But enough ranting. So basically U++ gives a nice general purpose library and nice GUI toolkit and Irrlicht gives stellar performance for rendering. It also abstracts away the underlying system, so I don’t have to care about OpenGL or DirectX programming. Did I mention that it is also portable? So Linux version is in! So what could go wrong? Well, as it turns out, the two don’t really work together the way I hoped through no fault of their own. So I have the following choices:
1.       Go on. Use the same flow as before. This solution comes with a few caveats. I can’t have full screen resolution changing views as is customary for games. Also, I can’t write or draw widgets on top of the hardware accelerated views. So if I wish to put a widget on top of the view, I need to place it first in a new window.
2.       U++ is relatively pluggable. I could change the central point where drawing is handled to use Irrlicht devices instead and allow free mixing of the two. Not that hard but it takes some time and I’m not in the mood for it.
3.       Separate the central game view from the rest of the GUI. Maybe create a game executable and a world editor executable. Each with its own toolkit.
4.       Bite the bullet and use Irrlicht not only for graphics, but also for GUI. The amount of GUI in such a game is minimal, so it wouldn’t be that much work.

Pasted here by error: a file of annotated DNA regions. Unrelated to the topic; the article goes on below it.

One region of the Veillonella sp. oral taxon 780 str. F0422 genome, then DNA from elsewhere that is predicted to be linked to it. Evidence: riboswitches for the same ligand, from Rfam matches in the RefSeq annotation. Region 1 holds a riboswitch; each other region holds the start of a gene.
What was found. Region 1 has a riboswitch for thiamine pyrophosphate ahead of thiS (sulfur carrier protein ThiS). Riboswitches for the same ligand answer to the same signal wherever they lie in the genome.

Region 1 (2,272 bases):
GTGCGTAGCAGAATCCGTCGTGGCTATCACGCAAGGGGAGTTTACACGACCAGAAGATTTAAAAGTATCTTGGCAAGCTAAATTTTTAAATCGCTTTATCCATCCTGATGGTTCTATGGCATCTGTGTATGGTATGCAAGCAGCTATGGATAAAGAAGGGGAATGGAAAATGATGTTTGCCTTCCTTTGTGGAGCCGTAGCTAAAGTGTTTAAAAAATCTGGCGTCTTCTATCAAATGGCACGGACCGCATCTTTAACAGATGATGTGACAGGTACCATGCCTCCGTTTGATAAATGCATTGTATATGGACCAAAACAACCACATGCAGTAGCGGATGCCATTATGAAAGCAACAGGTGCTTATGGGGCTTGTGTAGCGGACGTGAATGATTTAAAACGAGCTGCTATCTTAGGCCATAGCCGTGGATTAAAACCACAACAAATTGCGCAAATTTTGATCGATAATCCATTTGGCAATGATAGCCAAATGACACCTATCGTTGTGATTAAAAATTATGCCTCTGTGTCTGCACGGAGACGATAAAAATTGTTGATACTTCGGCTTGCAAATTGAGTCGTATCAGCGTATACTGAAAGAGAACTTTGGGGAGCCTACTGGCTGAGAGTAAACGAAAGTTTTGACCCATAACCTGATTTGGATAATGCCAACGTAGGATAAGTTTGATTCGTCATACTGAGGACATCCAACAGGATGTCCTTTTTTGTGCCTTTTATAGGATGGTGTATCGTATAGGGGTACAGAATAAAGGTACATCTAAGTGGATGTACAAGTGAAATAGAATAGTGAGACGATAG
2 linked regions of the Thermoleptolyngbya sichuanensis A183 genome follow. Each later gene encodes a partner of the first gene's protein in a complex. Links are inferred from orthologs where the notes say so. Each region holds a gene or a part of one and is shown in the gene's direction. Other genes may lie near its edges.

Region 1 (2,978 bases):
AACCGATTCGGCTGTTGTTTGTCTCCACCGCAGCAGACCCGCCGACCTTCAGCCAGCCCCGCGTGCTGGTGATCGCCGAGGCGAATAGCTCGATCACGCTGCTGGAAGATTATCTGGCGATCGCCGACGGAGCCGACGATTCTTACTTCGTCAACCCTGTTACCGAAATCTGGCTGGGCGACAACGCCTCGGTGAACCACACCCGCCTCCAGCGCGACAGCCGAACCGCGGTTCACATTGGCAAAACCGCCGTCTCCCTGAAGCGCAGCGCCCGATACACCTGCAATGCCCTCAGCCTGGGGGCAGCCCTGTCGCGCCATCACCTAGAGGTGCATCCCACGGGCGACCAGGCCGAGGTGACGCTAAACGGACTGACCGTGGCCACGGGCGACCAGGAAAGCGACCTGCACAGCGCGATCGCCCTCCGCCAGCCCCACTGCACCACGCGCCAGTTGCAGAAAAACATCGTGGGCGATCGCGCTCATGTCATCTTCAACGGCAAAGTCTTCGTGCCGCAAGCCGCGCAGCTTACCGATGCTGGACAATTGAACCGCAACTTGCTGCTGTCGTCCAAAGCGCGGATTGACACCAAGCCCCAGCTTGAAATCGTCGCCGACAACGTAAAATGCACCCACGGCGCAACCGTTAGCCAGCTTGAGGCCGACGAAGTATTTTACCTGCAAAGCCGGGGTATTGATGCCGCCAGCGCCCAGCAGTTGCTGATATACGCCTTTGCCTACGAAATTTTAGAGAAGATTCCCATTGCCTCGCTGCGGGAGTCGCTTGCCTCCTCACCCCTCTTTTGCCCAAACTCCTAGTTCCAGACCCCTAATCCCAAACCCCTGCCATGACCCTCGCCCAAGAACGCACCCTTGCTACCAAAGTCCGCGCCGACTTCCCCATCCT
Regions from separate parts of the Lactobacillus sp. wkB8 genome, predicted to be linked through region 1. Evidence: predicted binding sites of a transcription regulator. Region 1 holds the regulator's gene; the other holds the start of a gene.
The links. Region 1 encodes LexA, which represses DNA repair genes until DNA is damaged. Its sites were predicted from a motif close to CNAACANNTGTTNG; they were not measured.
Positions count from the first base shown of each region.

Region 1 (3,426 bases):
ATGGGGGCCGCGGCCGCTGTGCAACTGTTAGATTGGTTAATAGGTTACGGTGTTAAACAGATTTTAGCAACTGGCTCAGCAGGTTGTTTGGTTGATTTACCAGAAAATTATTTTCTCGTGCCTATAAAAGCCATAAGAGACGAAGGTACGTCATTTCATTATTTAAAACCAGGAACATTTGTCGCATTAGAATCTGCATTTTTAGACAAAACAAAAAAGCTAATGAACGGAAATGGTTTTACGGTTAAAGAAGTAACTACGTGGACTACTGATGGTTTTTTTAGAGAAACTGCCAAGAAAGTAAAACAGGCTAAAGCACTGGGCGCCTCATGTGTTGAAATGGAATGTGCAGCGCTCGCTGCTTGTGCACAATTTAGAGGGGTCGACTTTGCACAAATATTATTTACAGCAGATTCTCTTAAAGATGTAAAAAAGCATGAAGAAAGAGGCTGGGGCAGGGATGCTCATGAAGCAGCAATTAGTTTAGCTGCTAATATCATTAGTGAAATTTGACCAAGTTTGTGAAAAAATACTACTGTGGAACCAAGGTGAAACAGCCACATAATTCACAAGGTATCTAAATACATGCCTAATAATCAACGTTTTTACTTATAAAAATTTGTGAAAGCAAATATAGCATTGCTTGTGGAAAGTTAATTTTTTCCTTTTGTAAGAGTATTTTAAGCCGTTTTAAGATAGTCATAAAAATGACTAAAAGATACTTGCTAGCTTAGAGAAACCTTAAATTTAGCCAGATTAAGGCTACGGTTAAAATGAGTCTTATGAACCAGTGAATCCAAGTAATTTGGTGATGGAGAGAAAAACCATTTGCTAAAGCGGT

I chose something in the line of 4. Any smart person would make a choice (in my case 4) and go with it. But not me. I like my U++ work flow. I like my automatic resource management. I like my lack of pointers. In the entire application there are two cases where you can see “->”: in the A* implementation and in the core of Irrlicht integration. And “*” is used only for multiplication. Going full Irrlicht would bring these operators out of the closet and into my code! Can’t have that. So I wrote a U++/Irrlicht bridge/wrapper. It is very short and extremely hacky. I still fear its eventual explosion, but until then, I can pretty much take my existing U++ code, change the namespace of the widgets and recompile. Then do a few minor modifications which I hope to get rid of in the future and voila: I now have widgets that have U++ interfaces but behind the scenes are using “native” Irrlicht widgets. Porting from U++ to the bridge or vice-versa takes minutes. It is both an experiment and a failsafe. If in the future I somehow find Irrlicht not good anymore (very low chance; even with some negative stuff I said above it is an excellent library and I recommend it to others) I can “port” my application back to “native” U++ in a couple of hours.

I was going post some screenshots on Friday to show that no regression was caused by this massive change, but since then I continued working and no longer have a version of the application in that stage.  MUST… INSTALL…GIT… Also, I am skipping statistics for the same reason.

But the great news is that I have been working on the primordial form of the Z axis. It is time to give the land some elevation! Also trees are done! And they don’t die in winter like other plants do.

See you next time!

No comments:

Post a Comment